“…it explores techniques of extrapolation to sculpt abstract forms, visualizing unseen relationships – power, balance, grace and conflict..”

After watching Forms many times, I grew more curious of the process, and I was delighted to find that Akten had published a video on his process work. Each athlete clip has the screen divided into five sections, the top left being the original video of the athlete, the top right shows the completed generative pice, and three are the individual measurement components that make up the final piece. From what I can determine, the bottom middle section shows the points of the body and follows the athletes movements closely, the bottom right is similar, but it leaves a trail of where each point has been, leaving long trails of movement. The bottom left shows the forces from the body, as if the athlete were covered in paint or water, and droplets were flung by the movement. To create the final piece Akten takes these three interpretations of movement and visualizes each piece differently in a way that is aesthetically appropriate for the sport.

Forms

Akten is clearly passionate about representing the body, kinetic motion, and human skill and art, in unique visual experiences. While this is clear in his interpretation of athletes in Forms, he has also done many works with choreographers and dancers. One of his earlier works with dancers was back in 2009 when he created using Computer Vision and openframeworks, Reincarnation. In this mesmerizing work, a dancer’s movement is reimagined as flame and smoke. Only when the dancer slows down or pauses can you see the human form, other than that, the dancer is completely transformed into fire.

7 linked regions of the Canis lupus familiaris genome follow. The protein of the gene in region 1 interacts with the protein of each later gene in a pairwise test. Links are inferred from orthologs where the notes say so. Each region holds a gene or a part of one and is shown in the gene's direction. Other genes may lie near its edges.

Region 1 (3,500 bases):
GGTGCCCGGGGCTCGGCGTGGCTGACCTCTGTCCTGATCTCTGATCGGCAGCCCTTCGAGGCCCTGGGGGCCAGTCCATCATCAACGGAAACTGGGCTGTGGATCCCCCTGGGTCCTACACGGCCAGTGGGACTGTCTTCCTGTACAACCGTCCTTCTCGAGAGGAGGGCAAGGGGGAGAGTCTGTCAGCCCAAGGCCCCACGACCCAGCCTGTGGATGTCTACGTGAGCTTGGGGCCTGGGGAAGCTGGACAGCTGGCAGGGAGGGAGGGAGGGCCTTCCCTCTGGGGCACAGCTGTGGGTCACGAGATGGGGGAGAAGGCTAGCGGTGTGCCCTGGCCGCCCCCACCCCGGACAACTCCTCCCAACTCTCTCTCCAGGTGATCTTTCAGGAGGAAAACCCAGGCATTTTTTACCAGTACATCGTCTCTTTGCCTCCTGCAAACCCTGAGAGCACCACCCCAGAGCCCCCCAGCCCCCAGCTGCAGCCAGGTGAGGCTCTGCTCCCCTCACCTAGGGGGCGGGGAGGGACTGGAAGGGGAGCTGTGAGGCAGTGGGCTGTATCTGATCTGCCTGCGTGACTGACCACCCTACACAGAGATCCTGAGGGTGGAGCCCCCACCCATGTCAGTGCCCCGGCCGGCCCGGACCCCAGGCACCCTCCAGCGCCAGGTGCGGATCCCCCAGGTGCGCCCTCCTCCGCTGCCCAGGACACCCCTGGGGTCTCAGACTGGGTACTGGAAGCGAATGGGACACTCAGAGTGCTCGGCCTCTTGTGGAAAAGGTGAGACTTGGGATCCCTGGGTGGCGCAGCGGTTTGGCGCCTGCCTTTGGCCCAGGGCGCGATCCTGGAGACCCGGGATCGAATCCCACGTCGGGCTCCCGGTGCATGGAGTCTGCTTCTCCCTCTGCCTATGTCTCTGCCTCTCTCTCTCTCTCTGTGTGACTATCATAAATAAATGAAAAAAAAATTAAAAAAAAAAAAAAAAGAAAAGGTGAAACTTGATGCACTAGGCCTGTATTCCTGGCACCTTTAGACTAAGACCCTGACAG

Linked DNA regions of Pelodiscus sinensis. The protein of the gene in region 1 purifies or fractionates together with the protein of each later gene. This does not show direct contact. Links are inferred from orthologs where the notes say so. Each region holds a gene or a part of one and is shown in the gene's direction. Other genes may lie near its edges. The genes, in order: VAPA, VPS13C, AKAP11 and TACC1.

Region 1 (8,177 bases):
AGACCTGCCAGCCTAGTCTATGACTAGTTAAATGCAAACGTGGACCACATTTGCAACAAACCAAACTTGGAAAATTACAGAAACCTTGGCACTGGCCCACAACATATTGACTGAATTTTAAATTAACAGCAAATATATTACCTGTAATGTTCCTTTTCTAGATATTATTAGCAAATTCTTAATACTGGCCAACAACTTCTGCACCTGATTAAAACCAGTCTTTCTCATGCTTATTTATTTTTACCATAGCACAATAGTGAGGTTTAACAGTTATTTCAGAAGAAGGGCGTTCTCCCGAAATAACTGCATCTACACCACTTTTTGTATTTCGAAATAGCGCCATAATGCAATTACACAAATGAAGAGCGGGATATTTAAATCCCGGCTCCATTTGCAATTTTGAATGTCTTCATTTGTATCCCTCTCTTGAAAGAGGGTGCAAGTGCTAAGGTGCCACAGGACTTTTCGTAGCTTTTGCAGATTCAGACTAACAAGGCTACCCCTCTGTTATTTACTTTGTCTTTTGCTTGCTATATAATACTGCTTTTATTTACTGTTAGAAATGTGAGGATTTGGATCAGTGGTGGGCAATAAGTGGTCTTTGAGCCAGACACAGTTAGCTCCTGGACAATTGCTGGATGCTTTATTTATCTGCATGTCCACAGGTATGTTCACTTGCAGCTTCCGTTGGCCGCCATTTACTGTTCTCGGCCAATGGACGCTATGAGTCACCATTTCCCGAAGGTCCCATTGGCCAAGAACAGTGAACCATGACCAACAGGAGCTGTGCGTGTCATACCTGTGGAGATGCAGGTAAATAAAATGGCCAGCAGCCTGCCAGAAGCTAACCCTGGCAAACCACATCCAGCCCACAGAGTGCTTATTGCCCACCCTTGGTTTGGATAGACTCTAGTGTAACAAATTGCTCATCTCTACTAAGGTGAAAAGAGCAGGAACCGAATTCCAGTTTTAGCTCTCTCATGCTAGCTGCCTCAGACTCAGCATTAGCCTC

Reincarnation

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I really love how playful this piece is. The idea of mirroring a person’s silhouette isn’t the most original idea, but it’s the use of the stuffed animal penguins is incredibly fun. It’s a unique use of the material, and the contrast of the black and white works very well. The algorithm itself isn’t very complex as far as I can tell. They just make the penguins turn to represent the person’s silhouette. Without anyone there, consecutively larger circles in the gird of penguins are set to make the penguins turn. I really do enjoy this piece even if it’s not super complex, it’s simple and entertaining.

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Cut, May 2015, Leander Herzog

I’m really glad I stumbled across Leander’s website, it’s filled with beautifully executed leaning-conceptual explorations of colour and data. But one of my favourite pieces was his ‘Cut’ project, a 3D spinning rectilinear shape of red and white. It’s completely interactive and renders with a mix of cubish small shadows and larger straight-edge shadows.